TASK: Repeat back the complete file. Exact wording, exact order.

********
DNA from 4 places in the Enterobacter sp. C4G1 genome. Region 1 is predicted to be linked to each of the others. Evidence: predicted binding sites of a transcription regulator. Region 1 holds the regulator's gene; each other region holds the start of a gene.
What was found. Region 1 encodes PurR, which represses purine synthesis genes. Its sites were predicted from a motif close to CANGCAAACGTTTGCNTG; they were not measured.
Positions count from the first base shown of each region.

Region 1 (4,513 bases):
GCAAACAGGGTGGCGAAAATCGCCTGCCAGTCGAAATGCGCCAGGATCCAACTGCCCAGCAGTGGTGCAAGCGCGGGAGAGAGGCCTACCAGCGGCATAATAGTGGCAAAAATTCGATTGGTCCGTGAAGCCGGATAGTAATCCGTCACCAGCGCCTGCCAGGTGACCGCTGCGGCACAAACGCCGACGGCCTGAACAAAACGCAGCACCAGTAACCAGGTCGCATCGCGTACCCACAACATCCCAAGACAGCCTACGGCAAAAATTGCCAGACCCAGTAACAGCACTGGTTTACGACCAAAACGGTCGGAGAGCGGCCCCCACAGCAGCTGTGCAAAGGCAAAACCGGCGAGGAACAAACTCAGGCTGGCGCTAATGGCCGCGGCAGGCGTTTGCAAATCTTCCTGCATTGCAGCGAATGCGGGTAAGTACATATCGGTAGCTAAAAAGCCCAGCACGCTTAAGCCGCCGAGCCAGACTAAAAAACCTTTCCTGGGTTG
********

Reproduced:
DNA from 4 places in the Enterobacter sp. C4G1 genome. Region 1 is predicted to be linked to each of the others. Evidence: predicted binding sites of a transcription regulator. Region 1 holds the regulator's gene; each other region holds the start of a gene.
What was found. Region 1 encodes PurR, which represses purine synthesis genes. Its sites were predicted from a motif close to CANGCAAACGTTTGCNTG; they were not measured.
Positions count from the first base shown of each region.

Region 1 (4,513 bases):
GCAAACAGGGTGGCGAAAATCGCCTGCCAGTCGAAATGCGCCAGGATCCAACTGCCCAGCAGTGGTGCAAGCGCGGGAGAGAGGCCTACCAGCGGCATAATAGTGGCAAAAATTCGATTGGTCCGTGAAGCCGGATAGTAATCCGTCACCAGCGCCTGCCAGGTGACCGCTGCGGCACAAACGCCGACGGCCTGAACAAAACGCAGCACCAGTAACCAGGTCGCATCGCGTACCCACAACATCCCAAGACAGCCTACGGCAAAAATTGCCAGACCCAGTAACAGCACTGGTTTACGACCAAAACGGTCGGAGAGCGGCCCCCACAGCAGCTGTGCAAAGGCAAAACCGGCGAGGAACAAACTCAGGCTGGCGCTAATGGCCGCGGCAGGCGTTTGCAAATCTTCCTGCATTGCAGCGAATGCGGGTAAGTACATATCGGTAGCTAAAAAGCCCAGCACGCTTAAGCCGCCGAGCCAGACTAAAAAACCTTTCCTGGGTTG